Every now and then as we walked, a bright patch of yellow leaves still attached to their trees seemed to glow against the sky, defying the brown decay around them. Green moss coated the tree trunks and ivy climbed up and around where the moss allowed it. The sound of an aeroplane flying high above on its way to Heathrow battered its way into our little world which, until now, had been free of man-made intrusions other than us.

Beneath our feet, the mud thickened and spread out to block out path. So reluctantly, we turned about and made our way back through the trees and out onto a misty Fairwood Common.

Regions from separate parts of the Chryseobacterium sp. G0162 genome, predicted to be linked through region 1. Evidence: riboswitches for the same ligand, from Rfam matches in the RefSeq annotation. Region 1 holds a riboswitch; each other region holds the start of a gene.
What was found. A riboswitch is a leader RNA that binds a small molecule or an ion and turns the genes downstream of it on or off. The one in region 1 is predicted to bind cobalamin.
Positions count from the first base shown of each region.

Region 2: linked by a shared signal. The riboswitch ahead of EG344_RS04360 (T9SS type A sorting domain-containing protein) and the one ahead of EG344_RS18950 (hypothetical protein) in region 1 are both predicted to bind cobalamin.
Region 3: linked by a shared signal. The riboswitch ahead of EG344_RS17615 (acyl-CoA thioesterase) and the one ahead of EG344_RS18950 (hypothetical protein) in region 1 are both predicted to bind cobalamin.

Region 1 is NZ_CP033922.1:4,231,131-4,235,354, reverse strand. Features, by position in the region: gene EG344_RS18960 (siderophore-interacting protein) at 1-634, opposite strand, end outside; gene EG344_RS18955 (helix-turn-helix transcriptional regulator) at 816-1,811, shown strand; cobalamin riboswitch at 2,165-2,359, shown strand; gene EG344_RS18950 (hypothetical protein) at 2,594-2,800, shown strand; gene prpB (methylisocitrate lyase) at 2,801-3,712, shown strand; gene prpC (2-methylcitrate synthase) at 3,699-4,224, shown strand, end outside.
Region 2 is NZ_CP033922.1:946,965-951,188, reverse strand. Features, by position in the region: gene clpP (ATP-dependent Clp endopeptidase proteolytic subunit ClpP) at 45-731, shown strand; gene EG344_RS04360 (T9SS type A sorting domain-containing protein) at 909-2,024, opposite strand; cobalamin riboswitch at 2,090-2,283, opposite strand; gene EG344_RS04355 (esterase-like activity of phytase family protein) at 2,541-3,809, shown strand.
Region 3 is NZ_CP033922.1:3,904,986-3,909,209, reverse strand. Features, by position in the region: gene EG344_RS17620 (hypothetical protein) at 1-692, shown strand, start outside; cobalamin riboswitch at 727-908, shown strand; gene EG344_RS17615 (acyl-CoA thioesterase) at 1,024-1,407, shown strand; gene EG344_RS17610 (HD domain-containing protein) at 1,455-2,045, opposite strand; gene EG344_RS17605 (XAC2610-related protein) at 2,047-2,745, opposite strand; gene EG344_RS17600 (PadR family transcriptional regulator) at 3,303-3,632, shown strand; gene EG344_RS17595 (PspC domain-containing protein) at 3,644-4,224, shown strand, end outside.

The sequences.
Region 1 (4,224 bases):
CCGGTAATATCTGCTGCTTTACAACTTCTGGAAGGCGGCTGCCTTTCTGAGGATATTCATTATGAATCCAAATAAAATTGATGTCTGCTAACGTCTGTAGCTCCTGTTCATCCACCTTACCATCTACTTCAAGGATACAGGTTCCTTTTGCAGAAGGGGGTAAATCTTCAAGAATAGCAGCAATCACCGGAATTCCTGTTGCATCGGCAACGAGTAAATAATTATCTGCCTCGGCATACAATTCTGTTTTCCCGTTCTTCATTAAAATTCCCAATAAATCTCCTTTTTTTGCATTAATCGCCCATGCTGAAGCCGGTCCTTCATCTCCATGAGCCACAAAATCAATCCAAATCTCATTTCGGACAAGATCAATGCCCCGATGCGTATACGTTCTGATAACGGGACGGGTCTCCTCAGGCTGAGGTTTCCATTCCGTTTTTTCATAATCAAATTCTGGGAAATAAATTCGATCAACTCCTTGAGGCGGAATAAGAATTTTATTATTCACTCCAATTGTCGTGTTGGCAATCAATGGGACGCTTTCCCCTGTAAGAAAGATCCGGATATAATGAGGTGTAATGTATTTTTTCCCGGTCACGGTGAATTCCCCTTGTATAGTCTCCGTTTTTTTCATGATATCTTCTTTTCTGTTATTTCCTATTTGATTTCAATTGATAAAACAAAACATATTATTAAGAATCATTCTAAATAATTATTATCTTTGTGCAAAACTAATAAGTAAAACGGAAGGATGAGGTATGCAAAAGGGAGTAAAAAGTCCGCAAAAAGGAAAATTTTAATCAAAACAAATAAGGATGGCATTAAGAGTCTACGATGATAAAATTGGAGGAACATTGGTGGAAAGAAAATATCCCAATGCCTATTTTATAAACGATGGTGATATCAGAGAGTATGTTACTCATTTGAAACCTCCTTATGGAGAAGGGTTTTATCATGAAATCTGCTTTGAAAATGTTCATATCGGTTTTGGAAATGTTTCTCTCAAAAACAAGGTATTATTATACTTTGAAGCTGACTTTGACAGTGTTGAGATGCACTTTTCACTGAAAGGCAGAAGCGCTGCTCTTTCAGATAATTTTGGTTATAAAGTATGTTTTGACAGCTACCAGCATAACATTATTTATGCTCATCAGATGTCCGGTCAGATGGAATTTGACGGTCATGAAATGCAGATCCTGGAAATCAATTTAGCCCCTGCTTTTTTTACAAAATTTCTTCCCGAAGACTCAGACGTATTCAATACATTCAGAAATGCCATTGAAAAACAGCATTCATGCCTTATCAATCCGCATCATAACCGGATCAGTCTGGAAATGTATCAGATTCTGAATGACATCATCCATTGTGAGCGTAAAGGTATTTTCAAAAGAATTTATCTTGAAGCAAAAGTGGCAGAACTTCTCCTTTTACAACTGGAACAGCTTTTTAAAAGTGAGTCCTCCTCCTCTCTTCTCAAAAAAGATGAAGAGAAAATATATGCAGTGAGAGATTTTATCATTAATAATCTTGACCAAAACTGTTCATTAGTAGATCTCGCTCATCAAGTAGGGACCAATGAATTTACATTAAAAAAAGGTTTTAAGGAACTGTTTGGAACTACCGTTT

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Hopalong Hound

At 9 years old, (63 in dog years), the last thing Rufus should be doing is chasing rabbits. Unfortunately, when the rabbit calls, Rufus is honour bound to answer. Thus it was on Betws Mountain last Tuesday night, as we were returning to the car after watching the sun set over the distant Mynydd Preseli. A rabbit popped up out of nowhere, surprising Rufus and I and before I could stop him, he was off chasing it. Rufus kept within a couple of feet of the rabbit until it started turning to throw him off. As I stood trying to call Rufus back, they circled me. At one point the rabbit was heading directly for me and I had an image of Rufus crashing into me and us both going over. But the rabbit swerved again and Rufus followed. This must have gone on for about 30 seconds or more – it felt like minutes. In a straight line, I think Rufus would have caught the rabbit but the turns were too much for him.